“Stockholm Syndrome” is a psychology term that refers to the victim’s attachment to the aggressor. It is this term that can describe the relationship between official Budapest and Moscow, where there is a fettered protester who supports the strongman.
The syndrome is named after the real events in Stockholm that took place in 1973. Then the criminals took hostages in the bank, but they became so obsessed with the robbers that after the release, and contrary to the logic, they paid lawyers for their captors, and kept in touch with them after these events.
Budapest’s current policy towards the Kremlin clearly shows signs of the above syndrome. Hungary wanted to pursue a policy independent of Brussels and Washington only to fall into the tender arms of Moscow.
For years, Budapest has been an outpost of the Russian policy toward the EU. It is Budapest that is blocking the embargo on energy imports from Russia to the EU. Before that, it blocked the disconnection of Russian banks from SWIFT.
In addition, Hungary is at loggerheads with NATO’s policies and does not miss the opportunity to defend Russia’s strategic directions. In particular, it did not approve assistance to Ukraine in cyber defense for a long time. It still does not approve the transit of military equipment to Ukraine; not to mention the provision of Soviet-style equipment in exchange for more modern equipment.
Prime Minister Viktor Orban emphasizes that he will not allow the country to be drawn into the war, citing the protection of the rights of Hungarians. At the same time, this is not in line with the policy of protecting the rights of Hungarians abroad. 151,000 Hungarians live in the Trans-Carpathian Region in western Ukraine. The region was recently shelled by Russian cruise missiles. Budapest was not moved by this and did not reconsider relations with Russia.
Budapest is captive to Russian money
Moscow is generously investing into anything against the West. Unlike Western financial institutions, reforms are not required in order to get a fringe benefit from Moscow. One obligation remains, and that’s to harm Brussels.
Yes, Budapest, under the guise of a “balance” policy and the protection of “Hungary’s interests”, simply got into energy bondage. On September 27, 2021, Gazprom signed a new 15-year contract with Hungary for gas supplies. Two long-term contracts were signed between Gazprom Export and MVM CEEnergy Ltd.
The total volume of contracts is up to 4.5 billion cubic meters. It is important that under the new terms of the contract, Russian gas is supplied through the Turkish Stream, i.e. bypassing Ukraine.
At the same time, Budapest does not pursue a policy of risk diversification. In particular, the country receives 65% of oil from Russia and another 16% from Moscow’s ally Kazakhstan. Hungarian companies also produce gas and oil in Russia, where the Hungarian government-owned MOL has a field. Of course, Hungary is not interested in the embargo on this gas and oil.
But not gas and oil alone. Another important project is the construction of the next series of the Paks nuclear power plant, which is being carried out for the Hungarians by the Russians. The point is not only that the Russians are building new power units, but also that it is the Russians who are supplying nuclear fuel there. Moreover, new units will also be made for Russian nuclear fuel. As a result, we have another energy dependence of Hungary.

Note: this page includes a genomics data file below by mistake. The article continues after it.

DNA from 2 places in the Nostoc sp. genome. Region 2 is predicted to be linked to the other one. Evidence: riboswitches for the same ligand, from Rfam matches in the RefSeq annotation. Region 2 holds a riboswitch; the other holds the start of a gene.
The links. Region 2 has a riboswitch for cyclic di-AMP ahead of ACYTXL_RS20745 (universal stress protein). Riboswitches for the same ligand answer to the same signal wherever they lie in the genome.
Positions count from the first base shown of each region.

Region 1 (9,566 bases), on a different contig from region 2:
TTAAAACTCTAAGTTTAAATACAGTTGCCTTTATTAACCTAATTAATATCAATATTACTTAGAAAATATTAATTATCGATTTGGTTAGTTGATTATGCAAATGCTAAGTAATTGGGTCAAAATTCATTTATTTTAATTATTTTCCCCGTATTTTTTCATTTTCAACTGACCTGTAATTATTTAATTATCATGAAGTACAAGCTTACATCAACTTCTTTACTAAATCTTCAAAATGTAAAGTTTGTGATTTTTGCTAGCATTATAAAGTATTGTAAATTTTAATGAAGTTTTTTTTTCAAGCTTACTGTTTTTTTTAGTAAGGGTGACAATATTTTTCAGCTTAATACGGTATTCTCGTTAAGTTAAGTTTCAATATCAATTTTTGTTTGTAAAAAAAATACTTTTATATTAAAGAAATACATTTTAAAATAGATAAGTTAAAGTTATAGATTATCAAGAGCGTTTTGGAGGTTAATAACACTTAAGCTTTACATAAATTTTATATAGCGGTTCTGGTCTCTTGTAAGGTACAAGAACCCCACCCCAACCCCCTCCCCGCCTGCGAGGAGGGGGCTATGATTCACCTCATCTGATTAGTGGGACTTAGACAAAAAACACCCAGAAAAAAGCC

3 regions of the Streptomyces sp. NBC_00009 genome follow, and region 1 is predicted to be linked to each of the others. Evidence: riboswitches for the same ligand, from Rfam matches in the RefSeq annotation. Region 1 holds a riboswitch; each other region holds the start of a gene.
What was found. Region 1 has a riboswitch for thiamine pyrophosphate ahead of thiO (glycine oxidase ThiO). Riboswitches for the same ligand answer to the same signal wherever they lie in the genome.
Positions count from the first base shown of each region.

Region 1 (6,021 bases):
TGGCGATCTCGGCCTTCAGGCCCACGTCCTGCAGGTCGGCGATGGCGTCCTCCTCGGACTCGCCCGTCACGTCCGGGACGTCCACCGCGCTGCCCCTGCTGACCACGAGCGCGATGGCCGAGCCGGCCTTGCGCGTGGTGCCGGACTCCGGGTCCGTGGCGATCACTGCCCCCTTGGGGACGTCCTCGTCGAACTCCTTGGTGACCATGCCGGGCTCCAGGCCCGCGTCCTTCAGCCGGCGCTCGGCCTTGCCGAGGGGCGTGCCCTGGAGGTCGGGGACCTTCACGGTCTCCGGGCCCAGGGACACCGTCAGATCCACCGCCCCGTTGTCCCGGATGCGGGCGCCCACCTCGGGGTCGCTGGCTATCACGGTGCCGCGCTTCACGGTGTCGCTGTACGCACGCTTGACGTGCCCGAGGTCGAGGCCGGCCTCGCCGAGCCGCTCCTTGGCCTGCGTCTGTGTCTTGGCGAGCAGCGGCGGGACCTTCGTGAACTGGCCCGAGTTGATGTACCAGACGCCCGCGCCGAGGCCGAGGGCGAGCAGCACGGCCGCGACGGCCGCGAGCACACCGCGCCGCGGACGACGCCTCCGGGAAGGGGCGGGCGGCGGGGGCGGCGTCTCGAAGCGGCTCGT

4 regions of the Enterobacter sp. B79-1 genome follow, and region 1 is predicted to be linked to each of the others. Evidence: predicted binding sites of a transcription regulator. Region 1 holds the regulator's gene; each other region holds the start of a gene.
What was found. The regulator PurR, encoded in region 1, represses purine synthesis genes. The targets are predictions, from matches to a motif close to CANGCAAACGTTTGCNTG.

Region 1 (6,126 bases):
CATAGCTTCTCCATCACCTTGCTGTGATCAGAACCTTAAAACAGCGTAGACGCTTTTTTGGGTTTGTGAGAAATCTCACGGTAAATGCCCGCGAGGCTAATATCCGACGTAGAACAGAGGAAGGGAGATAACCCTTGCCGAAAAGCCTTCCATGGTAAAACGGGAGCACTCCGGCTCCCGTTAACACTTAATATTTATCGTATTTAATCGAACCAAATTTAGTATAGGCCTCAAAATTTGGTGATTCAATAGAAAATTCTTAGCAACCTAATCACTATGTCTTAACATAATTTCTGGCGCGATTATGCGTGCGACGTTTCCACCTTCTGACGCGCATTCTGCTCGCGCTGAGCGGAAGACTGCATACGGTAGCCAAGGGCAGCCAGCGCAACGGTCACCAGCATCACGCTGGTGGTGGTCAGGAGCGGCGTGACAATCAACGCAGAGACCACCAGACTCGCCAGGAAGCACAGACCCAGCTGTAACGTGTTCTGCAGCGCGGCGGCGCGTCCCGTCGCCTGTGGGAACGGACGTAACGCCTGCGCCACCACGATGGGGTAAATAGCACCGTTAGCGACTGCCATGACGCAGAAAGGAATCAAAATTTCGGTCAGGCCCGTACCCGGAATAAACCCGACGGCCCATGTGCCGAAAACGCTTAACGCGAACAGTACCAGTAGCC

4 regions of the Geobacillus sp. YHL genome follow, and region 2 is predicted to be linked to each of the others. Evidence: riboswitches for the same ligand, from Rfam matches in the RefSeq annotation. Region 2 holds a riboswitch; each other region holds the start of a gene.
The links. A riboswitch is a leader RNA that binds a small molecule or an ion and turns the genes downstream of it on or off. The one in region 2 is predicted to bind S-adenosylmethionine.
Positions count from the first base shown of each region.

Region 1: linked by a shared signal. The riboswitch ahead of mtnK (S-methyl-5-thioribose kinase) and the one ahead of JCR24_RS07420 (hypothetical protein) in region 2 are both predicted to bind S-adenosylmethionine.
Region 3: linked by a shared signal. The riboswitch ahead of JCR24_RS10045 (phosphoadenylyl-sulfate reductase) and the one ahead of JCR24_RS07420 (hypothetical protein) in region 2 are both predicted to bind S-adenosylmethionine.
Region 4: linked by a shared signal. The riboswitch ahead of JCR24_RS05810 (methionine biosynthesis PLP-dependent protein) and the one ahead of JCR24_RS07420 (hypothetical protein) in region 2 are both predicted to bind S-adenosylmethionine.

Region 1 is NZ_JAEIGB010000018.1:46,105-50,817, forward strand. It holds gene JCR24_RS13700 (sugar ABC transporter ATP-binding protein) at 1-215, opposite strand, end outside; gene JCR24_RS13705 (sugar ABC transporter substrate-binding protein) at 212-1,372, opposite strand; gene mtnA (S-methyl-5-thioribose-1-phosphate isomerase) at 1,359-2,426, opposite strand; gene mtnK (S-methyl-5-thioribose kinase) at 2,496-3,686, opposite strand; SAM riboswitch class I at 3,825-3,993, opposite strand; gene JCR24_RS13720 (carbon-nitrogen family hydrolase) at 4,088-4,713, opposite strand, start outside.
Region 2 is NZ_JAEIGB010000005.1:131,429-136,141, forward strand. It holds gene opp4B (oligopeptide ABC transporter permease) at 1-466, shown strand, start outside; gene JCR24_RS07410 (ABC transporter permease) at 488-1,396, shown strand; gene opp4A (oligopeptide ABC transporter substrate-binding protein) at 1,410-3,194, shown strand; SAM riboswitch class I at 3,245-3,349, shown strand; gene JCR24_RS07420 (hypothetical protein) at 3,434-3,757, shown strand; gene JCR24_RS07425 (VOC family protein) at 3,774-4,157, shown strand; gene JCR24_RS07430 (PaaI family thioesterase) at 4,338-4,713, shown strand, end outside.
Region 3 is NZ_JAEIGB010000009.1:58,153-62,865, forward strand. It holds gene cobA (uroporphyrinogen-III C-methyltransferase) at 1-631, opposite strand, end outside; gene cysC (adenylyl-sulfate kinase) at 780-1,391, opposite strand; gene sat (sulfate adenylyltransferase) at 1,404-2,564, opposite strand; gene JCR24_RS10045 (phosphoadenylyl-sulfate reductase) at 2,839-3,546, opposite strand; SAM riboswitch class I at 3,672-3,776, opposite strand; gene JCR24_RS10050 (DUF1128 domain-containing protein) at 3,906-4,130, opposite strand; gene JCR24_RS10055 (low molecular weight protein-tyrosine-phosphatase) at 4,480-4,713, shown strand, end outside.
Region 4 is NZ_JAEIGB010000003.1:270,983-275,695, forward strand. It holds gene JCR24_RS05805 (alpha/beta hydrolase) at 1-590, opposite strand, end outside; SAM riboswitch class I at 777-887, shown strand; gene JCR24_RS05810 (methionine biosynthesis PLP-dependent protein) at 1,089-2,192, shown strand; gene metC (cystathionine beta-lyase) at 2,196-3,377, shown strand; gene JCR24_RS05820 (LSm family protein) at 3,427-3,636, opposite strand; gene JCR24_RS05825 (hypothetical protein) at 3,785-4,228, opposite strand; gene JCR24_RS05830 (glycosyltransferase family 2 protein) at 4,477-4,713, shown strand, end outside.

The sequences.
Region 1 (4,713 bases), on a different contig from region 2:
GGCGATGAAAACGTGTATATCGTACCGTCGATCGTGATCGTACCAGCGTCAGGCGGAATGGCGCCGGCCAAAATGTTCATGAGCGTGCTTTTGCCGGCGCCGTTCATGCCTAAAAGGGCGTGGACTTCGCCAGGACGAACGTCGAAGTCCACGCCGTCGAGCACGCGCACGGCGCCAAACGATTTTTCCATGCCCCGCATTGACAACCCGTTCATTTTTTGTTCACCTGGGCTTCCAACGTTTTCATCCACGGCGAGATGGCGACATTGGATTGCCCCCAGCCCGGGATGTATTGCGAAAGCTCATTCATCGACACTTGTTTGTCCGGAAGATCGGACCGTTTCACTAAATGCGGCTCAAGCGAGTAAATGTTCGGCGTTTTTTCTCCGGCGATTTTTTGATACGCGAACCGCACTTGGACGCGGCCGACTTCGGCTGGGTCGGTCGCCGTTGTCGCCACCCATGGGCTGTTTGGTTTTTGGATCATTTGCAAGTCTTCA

In addition to energy, Budapest is bound by joint infrastructure projects with Moscow. It is the Russian Federation that is implementing a metro modernization project in Budapest. The Russian company MetroVagonMash delivered 222 metro cars to the underground of the Hungarian capital. However, such contracts are not only about the sale of metro cars but also about service, which is almost impossible to get rid of.
The Russians are actively financing the development of the Hungarian railway. One of these is the freight terminal in vil. Fényeslitke, which is being built with the Russian money. In addition, before the full-scale invasion of Ukraine, it was the Russians who planned to invest in the construction of a Budapest bypass to improve transit. So far, its termination has not been officially announced.
While Orban is selling the idea of independent policy to the population, in fact Hungary is becoming dependent on Moscow in all strategic areas of infrastructure and energy. This union allows the Hungarian government to usurp power and not comply with Brussels’ demands.
At the same time, Orban recently even made territorial claims to Croatia, saying that the collective action had taken away the Hungarians’ access to the sea and that the country could not get any gas other than Russian.
“Tragic history of the union”
Official Budapest, by demonstrating its will against Brussels and Washington, plays on the imperial nostalgia of the Hungarians for their country’s great past. Moscow is helping Orban in this. However, the history of Hungary has another milestone, which the country is trying not to mention.
In the tragic history of Hungary, there was already a union of Moscow and Budapest. This is the period 1949-1989, when the Communists came to power in Budapest with the support of Moscow. The results of this cooperation were repression in Hungary, the deportation of the population to Siberia, and the revolution of 1956 when the Soviet Union introduced tanks to suppress the country. More than 2,500 Hungarians were killed in a matter of a few weeks.
Of course, these events are 70 years old. But it is now that the people in power in the Kremlin are those who directly say that the collapse of the Soviet Union has been a tragedy. During the occupation of Ukrainian cities, the Russians immediately returned the monuments to Lenin to the central squares and hoisted the red flags of the Soviet Union. It is naïve to think that the Kremlin’s views with regard to Budapest have changed in 70 years.